In total, 4,010 subjects were enrolled in our study, including 2,220 subjects in the non-NAFLD group, 1,790 subjects in the NAFLD group and 941 subjects in the NAFLD subgroup defined by MRI-PDFF. As shown in Table 1, the ages and sex proportions were comparable among the groups. IR (40.2% vs. 10.2%), prediabetes (14.3% vs. 11.5%), and T2DM (31.1% vs. 16.6%) were more common in the NAFLD group than in the non-NAFLD group. Compared with the non-NAFLD subjects, the NAFLD subjects presented with higher BMIs (25.7 kg/m2 [23.7 to 28.0] vs. 21.9 kg/m2 [19.7 to 24.4], P<0.001) and WCs (89 cm [83 to 95] vs. 77 cm [71 to 85], P<0.001), as expected. Additionally, we found that compared with individuals without NAFLD, individuals with NAFLD tended to have higher blood pressure, ALT, AST, GGT, and uric acid levels and significant differences in their plasma lipid profiles, including triglycerides, total cholesterol, HDL-C, and LDL-C. Notably, there were no significant differences in the FFA levels between the non-NAFLD and NAFLD groups (561±234 μmol/L vs. 562±218 μmol/L). Of the parameters associated with diabetes, FPG, FINS, HbA1c, HOMA-IR, and Adipo-IR index were significantly higher in the patients with NAFLD than in the subjects without NAFLD (all P<0.05); however, there were no significant differences in the 2hPG levels. Additionally, NAFLD subjects defined by MRI-PDFF showed consistent results when compared to the non-NAFLD group and presented similar trends as those of the total NAFLD subjects.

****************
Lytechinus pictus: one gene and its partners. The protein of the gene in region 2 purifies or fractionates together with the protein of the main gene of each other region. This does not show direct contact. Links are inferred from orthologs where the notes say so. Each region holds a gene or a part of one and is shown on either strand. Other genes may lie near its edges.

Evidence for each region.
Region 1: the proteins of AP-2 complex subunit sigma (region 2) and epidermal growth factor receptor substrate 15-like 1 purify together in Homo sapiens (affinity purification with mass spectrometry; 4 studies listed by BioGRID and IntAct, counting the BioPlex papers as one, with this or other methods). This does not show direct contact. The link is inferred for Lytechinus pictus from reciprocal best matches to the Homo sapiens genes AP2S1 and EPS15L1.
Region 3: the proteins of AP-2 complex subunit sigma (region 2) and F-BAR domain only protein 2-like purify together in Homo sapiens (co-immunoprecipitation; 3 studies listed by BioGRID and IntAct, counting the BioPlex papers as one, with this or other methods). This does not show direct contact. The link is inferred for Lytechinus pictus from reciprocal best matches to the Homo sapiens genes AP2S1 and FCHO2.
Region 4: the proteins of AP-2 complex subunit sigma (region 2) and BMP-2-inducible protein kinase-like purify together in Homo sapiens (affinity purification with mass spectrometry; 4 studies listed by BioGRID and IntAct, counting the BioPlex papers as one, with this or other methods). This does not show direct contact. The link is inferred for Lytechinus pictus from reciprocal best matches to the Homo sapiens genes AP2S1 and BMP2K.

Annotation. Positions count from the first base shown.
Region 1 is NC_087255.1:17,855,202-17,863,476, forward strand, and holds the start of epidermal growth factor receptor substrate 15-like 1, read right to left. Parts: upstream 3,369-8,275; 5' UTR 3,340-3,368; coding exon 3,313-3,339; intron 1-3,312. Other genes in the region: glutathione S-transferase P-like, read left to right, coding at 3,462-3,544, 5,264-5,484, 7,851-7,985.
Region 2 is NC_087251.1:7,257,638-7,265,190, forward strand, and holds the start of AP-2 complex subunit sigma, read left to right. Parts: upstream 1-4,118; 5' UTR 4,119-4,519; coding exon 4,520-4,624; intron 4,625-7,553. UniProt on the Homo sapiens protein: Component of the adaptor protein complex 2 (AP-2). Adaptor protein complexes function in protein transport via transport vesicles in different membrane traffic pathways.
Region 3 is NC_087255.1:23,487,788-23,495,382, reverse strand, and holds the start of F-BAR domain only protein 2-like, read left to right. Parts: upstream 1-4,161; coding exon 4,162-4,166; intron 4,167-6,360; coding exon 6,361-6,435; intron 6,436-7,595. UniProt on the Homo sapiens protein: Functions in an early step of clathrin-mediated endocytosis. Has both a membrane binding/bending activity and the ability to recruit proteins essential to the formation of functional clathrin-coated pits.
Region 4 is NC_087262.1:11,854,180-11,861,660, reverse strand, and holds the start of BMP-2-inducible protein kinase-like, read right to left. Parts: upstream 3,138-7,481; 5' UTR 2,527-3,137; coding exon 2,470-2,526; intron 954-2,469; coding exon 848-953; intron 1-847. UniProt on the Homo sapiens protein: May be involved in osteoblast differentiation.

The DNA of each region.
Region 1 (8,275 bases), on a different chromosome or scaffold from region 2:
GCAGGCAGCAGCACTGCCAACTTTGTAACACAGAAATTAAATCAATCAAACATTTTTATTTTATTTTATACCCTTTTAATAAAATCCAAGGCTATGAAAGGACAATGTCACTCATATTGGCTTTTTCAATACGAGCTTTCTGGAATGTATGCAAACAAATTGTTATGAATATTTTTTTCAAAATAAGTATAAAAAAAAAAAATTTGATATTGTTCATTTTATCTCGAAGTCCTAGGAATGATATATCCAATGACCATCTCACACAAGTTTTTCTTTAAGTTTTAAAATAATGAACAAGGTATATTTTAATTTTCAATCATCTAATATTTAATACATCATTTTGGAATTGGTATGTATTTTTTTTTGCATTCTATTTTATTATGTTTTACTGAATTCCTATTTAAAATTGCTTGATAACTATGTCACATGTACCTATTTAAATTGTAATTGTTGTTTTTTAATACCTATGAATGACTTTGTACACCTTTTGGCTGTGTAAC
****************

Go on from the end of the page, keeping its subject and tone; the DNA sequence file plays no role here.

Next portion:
Associations among FFAs, lipid profiles, and IR

To explore the nonlinear association of FFA levels with traditional serum glucose and lipid metabolism markers in non-NAFLD and NAFLD subjects, we performed smooth curve fitting analyses after adjusting for age, sex, and BMI (Fig. 1). Among the NAFLD patients, plasma triglyceride concentrations fluctuated between 0 and 810 μmol/L as the FFA levels increased, increased sharply when the FFA levels reached 810 μmol/L, and then decreased when the FFA levels reached 1,121 μmol/L (Fig. 1A). In the non-NAFLD group, the triglyceride concentrations showed a stable, but not obvious, decreasing trend as the FFA levels increased. Total serum cholesterol levels in both groups displayed an increasing trend as the FFA levels increased; the curves in the NAFLD patients were sharper when the FFA levels were below 612 μmol/L but then became smooth (Fig. 1B). However, when the FFA levels increased to over 671 μmol/L in the NAFLD group, there was an obvious inverse U-shaped trend in the LDL-C concentration, whereas there was a positive linear correlation in the non-NAFLD group (Fig. 1C). For plasma HDL-C, both groups exhibited a similar and stable increasing trend, but the concentration was noticeably lower in the NAFLD patients (Fig. 1D). As shown in Fig. 1E, the HOMA-IR index rose more sharply as FFA levels increased in the NAFLD group and presented a J-shaped curve in general. However, there was an inverse J-shaped relationship when FFA levels increased between 500 and 1,000 μmol/L in the NAFLD group. As shown in Fig. 1F, compared to the FPG levels of the non-NAFLD subjects, which increased stably as FFA levels increased, the FPG levels of the NAFLD patients showed a decreasing trend as FFA levels increased; however, their levels increased sharply when FFA levels exceeded 748 μmol/L. The results of the NAFLD patients defined by the MRI-PDFF subgroup exhibited trends resembling those of the total NAFLD group in all of the above analyses.

Associations among FFAs, fat distribution and diabetes progression